Thinking any obvious answers would be found on-line in a few seconds I obviously made last month's Thunderbirds competition too difficult and as a result there were no winners! Sorry about that. So, in the interests of giving away two copies of Silva Screen's superb album simply email me at
firstname.lastname@example.org with your suggestion for the ideal composer for the forthcoming Thunderbirds movie. Explain why he or she should score the movie and the most thoughtful, imaginative, provocative or just plain interesting two entries will win. Please remember to include your postal address. Closing date: April 10 2003. (Editor - Gary Dalkin)
Barry Gray is a true example of the unsung hero, a composer who fashioned his own distinctive musical voice in the most unlikeliest of places, a puppet TV series. But of course, as most of us know, this was no ordinary series, this was the innovative brainchild of the celebrated Gerry Anderson, a would-be children’s television programme that would change the way we all perceive such things. And really, the style of the music tells us all we need to know about the real intent behind the series. This was not to be some throwaway, light children’s fare, it was designed to work as a serious, dramatic adventure. The fact that all of the characters had very visible strings attached was inconsequential. And Barry Gray’s tense, incredibly dramatic, exciting music carried the whole enterprise along, giving what could have been vaguely silly spectacles a certain gravitas and aiding the audience to suspend their disbelief. His now legendary ‘Main Titles’ theme, with its famous countdown opening has become a cultural icon, but what impresses the most is the depth of quality in the music across the entire series, even allowing for the fact that a lot of the music was carefully rearranged and recycled for many episodes. Here on this CD though we are given the chance to savour the original work as written for the early episodes, with plenty of instantly recognisable themes and motifs (particularly if you grew up watching Thunderbirds as I did) and just as much that is less familiar but just as noteworthy.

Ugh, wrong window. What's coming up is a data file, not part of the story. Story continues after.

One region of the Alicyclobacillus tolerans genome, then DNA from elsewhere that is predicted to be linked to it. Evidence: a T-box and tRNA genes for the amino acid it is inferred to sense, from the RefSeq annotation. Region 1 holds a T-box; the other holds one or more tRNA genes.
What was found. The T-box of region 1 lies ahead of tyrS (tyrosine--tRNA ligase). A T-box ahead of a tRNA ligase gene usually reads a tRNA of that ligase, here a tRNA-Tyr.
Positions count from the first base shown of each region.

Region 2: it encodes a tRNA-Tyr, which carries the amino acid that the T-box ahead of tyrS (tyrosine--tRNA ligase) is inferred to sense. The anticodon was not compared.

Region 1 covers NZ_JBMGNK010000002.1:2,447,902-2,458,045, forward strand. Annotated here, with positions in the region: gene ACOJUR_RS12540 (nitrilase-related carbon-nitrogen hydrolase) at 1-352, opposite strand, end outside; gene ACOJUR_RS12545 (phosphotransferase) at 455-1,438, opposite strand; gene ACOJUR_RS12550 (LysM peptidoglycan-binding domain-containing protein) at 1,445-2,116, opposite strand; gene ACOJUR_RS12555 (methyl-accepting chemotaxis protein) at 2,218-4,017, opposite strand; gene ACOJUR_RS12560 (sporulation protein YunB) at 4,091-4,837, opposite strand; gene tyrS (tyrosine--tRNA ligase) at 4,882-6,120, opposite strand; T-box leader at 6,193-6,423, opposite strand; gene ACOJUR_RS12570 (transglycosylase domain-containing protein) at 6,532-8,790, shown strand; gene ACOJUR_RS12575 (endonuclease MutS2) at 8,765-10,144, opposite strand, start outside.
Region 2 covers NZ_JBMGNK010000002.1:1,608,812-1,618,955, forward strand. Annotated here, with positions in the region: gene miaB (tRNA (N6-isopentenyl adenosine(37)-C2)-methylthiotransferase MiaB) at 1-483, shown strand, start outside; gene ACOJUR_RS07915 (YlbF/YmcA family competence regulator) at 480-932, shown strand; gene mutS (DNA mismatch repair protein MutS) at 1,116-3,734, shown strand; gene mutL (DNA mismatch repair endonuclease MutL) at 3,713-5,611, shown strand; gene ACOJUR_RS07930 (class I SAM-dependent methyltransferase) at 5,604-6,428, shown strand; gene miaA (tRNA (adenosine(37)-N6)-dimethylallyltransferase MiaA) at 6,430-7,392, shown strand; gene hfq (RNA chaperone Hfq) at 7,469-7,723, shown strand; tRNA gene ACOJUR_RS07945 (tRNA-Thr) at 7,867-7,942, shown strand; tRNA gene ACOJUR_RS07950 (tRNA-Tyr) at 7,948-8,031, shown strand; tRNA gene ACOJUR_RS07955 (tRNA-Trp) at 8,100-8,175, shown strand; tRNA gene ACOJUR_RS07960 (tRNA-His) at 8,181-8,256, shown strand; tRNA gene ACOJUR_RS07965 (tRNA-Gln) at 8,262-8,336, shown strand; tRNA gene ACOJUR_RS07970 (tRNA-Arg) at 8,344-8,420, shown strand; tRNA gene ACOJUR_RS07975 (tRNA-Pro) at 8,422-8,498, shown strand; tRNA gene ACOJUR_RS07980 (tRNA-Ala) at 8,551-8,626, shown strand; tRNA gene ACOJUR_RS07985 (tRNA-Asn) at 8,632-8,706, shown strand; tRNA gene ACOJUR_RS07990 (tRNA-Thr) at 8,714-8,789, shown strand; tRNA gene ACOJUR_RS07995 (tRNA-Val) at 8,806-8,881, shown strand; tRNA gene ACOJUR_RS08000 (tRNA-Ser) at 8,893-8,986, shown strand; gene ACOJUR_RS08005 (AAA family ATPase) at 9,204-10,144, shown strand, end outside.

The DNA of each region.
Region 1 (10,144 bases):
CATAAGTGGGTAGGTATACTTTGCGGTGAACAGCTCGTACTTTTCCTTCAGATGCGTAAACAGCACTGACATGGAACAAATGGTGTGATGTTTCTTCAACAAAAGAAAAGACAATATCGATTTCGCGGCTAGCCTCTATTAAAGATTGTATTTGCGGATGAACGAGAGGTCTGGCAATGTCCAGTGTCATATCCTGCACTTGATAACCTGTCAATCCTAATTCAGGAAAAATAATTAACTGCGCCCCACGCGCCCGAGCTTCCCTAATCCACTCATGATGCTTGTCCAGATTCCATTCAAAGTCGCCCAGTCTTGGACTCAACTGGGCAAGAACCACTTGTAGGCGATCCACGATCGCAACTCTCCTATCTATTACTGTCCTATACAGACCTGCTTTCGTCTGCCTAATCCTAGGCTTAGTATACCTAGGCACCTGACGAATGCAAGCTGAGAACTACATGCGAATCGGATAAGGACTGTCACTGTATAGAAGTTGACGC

The liner notes are also worthwhile, with an interesting summary by Ralph Titterton of how Gray’s material was painstakingly salvaged and organised, paving the way for this release. Truthfully there are no reasons I can think of not to purchase a copy of this CD immediately and the variety and imagination of the work may well surprise even those who think they are well-acquainted with Thunderbirds. All that remains to be said is bring on Captain Scarlet!
Gary Dalkin adds:-
There is little I can usefully add to Mark's review. This is not just a nostalgic delight for all ex-children of a certain age, but a splendid album of music which had it been penned for a big screen epic adventure would now be considered a landmark score. Given the age of the material the sound is superb too. An album which belongs in every collection of film and television music.
Gary S Dalkin